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chown, chgrp and chomd --- extra features and functionality

Posted on 1997-08-15
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Last Modified: 2010-04-22
Besides the usual functions that chown , chgrp and chmod can perform (which is mentioned in man pages), is there any other hidden features and functions of the 3 commands mentioned above. (eg. history, sercurity, etc.)
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Question by:mwche2
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by:ahoffmann
ID: 2006652
Depends on the flavour of your UNIX, some don't describe that you can change owner and group with one call: just by calling chown.

To answer your question in details, one need to know what your man pages say about those commands.
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by:bombadil
ID: 2006653
Which OS?
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by:mwche2
ID: 2006654
All flavours of UNIX (Linux, Ultrixs, Solaris, BSD, System V(s), etc)
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by:n0thing
ID: 2006655
No ... I haven't seen any hidden feature in those commands for
AIX, Linux, Solaris, SunOS 4.1.X. If you're looking for security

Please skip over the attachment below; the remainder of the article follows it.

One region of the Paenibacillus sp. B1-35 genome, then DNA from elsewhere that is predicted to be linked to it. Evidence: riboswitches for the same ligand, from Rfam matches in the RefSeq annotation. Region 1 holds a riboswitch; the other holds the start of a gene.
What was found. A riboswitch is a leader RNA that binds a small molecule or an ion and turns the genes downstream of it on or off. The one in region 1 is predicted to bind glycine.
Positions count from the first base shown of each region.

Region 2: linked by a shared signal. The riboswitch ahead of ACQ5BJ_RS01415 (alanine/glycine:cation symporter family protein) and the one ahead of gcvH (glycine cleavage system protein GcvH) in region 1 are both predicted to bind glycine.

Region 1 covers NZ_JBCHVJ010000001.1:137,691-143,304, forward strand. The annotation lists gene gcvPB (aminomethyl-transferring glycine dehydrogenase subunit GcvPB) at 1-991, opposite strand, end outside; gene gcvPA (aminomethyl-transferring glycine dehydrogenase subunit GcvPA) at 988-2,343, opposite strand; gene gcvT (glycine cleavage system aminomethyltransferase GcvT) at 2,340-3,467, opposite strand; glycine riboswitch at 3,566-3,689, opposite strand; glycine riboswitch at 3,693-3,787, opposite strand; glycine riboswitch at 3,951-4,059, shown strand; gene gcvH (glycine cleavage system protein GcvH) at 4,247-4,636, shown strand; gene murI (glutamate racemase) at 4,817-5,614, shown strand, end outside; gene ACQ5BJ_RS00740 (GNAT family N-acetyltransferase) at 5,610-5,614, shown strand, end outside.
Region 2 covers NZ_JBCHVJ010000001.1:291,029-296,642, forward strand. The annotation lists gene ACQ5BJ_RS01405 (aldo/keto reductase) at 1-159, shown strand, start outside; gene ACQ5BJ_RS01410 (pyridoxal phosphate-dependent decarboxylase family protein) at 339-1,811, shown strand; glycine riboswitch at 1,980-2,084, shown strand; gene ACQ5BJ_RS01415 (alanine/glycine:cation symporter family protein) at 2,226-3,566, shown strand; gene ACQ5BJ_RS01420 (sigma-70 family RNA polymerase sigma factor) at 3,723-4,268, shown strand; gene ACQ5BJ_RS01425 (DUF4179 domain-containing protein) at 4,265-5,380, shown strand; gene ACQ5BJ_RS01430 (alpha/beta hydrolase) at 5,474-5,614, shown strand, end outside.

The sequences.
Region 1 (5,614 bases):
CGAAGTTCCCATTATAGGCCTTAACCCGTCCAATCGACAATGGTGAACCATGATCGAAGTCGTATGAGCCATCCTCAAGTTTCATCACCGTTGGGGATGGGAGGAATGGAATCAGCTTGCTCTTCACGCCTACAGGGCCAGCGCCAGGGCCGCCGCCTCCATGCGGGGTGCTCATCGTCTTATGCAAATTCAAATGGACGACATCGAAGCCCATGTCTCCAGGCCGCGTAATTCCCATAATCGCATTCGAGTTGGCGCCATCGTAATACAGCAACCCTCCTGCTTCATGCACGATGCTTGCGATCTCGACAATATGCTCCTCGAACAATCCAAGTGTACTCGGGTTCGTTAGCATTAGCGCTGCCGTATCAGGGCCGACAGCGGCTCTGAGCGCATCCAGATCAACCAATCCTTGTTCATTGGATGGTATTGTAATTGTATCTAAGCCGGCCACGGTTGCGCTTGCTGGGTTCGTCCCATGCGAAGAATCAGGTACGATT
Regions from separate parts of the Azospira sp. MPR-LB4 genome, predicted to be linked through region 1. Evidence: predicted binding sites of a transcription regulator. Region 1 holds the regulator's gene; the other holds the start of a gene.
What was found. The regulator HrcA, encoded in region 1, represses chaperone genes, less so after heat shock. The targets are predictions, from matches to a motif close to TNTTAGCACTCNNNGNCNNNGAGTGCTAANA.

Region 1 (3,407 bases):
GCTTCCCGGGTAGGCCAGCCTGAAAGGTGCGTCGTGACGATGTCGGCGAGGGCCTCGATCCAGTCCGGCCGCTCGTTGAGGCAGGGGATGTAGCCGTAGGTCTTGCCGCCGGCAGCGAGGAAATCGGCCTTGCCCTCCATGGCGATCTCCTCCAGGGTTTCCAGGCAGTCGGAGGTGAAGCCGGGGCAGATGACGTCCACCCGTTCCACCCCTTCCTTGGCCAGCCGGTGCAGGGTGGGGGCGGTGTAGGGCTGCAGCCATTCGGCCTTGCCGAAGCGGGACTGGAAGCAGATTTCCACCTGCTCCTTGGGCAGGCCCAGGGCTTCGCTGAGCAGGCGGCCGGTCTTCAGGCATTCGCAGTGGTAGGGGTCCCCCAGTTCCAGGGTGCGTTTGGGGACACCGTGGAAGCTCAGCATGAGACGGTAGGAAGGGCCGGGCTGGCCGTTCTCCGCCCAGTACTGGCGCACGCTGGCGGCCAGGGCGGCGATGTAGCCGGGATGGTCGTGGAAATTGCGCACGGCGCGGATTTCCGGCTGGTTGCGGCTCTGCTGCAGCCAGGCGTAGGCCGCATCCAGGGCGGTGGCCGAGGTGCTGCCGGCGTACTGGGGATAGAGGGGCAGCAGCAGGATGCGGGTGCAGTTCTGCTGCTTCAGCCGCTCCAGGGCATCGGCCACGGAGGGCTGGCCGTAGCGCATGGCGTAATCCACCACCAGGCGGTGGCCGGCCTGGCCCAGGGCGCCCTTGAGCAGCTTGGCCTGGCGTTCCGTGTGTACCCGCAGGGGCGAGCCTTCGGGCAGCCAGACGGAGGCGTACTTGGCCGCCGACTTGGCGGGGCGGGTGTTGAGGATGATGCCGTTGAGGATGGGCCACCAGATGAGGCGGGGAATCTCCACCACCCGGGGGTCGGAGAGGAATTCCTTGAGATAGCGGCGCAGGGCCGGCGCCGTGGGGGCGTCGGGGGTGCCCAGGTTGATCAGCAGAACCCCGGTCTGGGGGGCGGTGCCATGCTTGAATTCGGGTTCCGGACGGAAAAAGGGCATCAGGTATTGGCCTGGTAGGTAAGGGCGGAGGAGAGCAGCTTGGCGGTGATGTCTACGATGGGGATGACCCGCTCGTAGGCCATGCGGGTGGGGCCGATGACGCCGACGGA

holes in those command, you won't find one.


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by:ragnar
ID: 2006656
You might note that chmod has a -a flag for use on systems with ACL priveledges.  this flag makes it so that cown does not overrrite ACL's.

your question is extremely general.  possibly you are looking for a specific feature?  don't be surprised if no one can really help you on this, given the vagueness.
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by:mwche2
ID: 2006657
Probably it'll be interesting to know about the possible implications of these commands, such as for breaching security holes, Trojan horses and hacking.
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by:bombadil
ID: 2006658
Given that, the answer is "no".
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wex earned 100 total points
ID: 2006659
My bet is that you're looking for the so-called "sticky" bits.  You can set these bits on files/executables (e.g. chmod +s <file>) and when they're used they will retain the identity and permissions of the file *creator* not of the file *user*.

In fact, this is one of the biggest security problems with UNIXen since programs are often set to run as user root when they have no need to do so.

I use the sticky bit for group work (mode g+s) so that everyone in my workgroup can read/write a common set of data files.
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